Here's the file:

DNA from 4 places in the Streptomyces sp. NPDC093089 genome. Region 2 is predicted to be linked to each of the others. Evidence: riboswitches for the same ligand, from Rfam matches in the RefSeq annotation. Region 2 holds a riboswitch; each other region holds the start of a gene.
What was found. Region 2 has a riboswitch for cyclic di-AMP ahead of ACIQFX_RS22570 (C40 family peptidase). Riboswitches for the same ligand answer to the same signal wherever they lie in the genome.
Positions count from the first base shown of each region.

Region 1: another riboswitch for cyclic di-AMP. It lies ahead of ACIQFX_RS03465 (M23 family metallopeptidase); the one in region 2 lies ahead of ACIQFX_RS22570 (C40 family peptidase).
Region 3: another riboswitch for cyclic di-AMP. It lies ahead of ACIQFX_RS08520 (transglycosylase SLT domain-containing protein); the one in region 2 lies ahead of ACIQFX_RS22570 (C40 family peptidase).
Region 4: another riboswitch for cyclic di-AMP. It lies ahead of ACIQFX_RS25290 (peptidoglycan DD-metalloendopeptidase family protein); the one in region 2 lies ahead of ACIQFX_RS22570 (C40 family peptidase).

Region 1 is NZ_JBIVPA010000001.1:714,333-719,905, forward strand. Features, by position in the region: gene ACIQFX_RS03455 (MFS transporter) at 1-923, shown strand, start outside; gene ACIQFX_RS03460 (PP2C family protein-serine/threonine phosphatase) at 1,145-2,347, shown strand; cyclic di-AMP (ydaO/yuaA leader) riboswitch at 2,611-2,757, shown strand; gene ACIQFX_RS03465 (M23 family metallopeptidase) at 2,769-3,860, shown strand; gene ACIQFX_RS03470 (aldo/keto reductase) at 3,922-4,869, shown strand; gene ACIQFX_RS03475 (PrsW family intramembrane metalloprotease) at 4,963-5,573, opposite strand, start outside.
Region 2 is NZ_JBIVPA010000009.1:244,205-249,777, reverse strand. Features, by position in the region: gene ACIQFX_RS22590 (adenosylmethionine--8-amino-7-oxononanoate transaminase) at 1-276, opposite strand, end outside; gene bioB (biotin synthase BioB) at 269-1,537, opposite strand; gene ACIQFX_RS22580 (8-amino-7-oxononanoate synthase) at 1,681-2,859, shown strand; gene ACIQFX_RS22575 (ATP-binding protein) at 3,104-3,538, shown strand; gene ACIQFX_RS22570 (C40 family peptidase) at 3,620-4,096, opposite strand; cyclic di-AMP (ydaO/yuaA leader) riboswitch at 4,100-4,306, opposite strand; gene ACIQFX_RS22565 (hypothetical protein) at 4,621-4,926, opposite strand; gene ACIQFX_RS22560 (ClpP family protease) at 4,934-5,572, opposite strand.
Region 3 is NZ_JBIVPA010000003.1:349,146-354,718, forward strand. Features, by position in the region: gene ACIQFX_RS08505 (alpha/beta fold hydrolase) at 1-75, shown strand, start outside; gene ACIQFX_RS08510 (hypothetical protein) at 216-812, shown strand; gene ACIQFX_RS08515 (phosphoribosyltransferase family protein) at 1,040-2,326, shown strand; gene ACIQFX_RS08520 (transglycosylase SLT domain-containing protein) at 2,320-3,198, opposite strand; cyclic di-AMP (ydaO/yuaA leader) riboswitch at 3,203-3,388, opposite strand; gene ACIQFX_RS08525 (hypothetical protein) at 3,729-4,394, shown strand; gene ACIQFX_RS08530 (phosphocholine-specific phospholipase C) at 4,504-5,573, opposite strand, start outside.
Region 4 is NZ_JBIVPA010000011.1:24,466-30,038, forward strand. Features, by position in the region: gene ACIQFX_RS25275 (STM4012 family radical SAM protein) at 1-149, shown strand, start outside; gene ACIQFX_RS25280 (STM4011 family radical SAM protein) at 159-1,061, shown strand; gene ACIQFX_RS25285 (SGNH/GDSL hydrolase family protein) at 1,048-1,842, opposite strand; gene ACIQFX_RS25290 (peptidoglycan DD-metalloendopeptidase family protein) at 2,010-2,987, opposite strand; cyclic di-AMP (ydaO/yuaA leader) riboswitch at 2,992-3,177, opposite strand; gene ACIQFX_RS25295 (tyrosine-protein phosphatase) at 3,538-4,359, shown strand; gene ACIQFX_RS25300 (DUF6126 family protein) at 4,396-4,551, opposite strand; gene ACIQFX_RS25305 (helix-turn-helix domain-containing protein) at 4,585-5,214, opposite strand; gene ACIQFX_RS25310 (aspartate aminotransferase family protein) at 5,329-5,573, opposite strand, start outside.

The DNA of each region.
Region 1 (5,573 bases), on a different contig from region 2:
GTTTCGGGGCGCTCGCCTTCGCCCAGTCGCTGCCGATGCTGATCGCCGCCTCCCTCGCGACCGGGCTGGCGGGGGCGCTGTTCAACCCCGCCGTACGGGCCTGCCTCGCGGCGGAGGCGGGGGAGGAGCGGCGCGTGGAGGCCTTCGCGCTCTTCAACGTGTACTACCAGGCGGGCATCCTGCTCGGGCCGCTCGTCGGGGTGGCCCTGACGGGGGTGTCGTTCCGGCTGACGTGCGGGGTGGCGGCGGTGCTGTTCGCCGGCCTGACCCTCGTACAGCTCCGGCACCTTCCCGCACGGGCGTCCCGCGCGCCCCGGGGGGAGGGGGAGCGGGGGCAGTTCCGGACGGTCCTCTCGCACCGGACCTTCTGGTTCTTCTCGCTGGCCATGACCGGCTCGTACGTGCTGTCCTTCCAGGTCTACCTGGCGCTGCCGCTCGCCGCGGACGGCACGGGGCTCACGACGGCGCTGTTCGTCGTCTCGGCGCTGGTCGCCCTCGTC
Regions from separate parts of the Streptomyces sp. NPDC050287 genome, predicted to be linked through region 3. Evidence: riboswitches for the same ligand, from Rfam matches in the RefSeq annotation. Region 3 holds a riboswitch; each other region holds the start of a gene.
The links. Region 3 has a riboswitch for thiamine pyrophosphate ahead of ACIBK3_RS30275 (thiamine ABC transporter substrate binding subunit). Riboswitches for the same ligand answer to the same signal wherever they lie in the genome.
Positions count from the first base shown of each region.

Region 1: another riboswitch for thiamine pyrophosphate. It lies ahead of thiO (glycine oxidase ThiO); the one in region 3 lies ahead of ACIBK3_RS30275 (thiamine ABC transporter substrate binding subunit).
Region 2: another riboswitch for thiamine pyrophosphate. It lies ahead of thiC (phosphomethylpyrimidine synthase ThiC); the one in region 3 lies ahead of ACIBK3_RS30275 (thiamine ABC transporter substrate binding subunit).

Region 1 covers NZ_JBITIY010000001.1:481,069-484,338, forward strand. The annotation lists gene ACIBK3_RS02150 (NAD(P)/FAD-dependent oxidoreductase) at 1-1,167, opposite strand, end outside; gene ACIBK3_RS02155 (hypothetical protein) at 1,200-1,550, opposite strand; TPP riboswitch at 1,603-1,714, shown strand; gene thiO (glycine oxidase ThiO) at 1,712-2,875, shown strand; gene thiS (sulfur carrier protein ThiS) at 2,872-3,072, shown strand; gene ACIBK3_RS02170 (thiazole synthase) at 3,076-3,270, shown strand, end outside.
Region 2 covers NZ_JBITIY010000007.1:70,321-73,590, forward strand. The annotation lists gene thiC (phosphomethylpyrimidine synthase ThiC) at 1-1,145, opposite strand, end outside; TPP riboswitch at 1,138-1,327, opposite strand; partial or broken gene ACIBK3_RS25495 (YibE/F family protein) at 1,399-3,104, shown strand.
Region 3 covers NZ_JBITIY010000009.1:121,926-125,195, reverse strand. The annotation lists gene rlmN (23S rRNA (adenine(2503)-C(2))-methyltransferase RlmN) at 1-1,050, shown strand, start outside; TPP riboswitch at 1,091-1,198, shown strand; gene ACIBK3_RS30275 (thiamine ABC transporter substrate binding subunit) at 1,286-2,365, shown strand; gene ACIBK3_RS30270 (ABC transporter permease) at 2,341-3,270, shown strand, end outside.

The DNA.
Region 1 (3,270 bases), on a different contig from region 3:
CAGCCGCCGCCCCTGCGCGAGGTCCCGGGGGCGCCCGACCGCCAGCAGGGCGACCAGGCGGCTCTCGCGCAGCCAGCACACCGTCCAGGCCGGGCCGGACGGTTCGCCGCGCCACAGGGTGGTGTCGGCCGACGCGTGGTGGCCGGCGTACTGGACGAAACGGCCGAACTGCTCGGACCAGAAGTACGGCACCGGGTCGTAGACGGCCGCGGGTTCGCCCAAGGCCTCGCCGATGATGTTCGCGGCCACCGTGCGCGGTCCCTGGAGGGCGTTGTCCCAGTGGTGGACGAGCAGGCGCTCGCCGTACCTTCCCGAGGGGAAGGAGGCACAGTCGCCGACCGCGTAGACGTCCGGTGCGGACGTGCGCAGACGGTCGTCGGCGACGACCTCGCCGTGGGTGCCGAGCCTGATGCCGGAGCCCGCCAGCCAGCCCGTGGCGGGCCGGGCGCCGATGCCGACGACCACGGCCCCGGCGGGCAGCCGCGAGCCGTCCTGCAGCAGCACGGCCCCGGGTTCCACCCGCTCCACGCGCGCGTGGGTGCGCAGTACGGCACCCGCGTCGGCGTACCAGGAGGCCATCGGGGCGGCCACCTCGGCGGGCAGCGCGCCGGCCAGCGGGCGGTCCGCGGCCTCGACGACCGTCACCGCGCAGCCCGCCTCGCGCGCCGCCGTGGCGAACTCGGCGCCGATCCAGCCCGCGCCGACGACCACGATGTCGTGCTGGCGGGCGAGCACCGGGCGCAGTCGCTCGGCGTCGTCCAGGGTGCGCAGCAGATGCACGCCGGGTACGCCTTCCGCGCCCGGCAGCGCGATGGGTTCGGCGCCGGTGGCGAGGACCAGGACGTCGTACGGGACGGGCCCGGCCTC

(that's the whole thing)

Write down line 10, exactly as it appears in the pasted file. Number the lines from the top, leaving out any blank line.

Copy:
Region 4 is NZ_JBIVPA010000011.1:24,466-30,038, forward strand. Features, by position in the region: gene ACIQFX_RS25275 (STM4012 family radical SAM protein) at 1-149, shown strand, start outside; gene ACIQFX_RS25280 (STM4011 family radical SAM protein) at 159-1,061, shown strand; gene ACIQFX_RS25285 (SGNH/GDSL hydrolase family protein) at 1,048-1,842, opposite strand; gene ACIQFX_RS25290 (peptidoglycan DD-metalloendopeptidase family protein) at 2,010-2,987, opposite strand; cyclic di-AMP (ydaO/yuaA leader) riboswitch at 2,992-3,177, opposite strand; gene ACIQFX_RS25295 (tyrosine-protein phosphatase) at 3,538-4,359, shown strand; gene ACIQFX_RS25300 (DUF6126 family protein) at 4,396-4,551, opposite strand; gene ACIQFX_RS25305 (helix-turn-helix domain-containing protein) at 4,585-5,214, opposite strand; gene ACIQFX_RS25310 (aspartate aminotransferase family protein) at 5,329-5,573, opposite strand, start outside.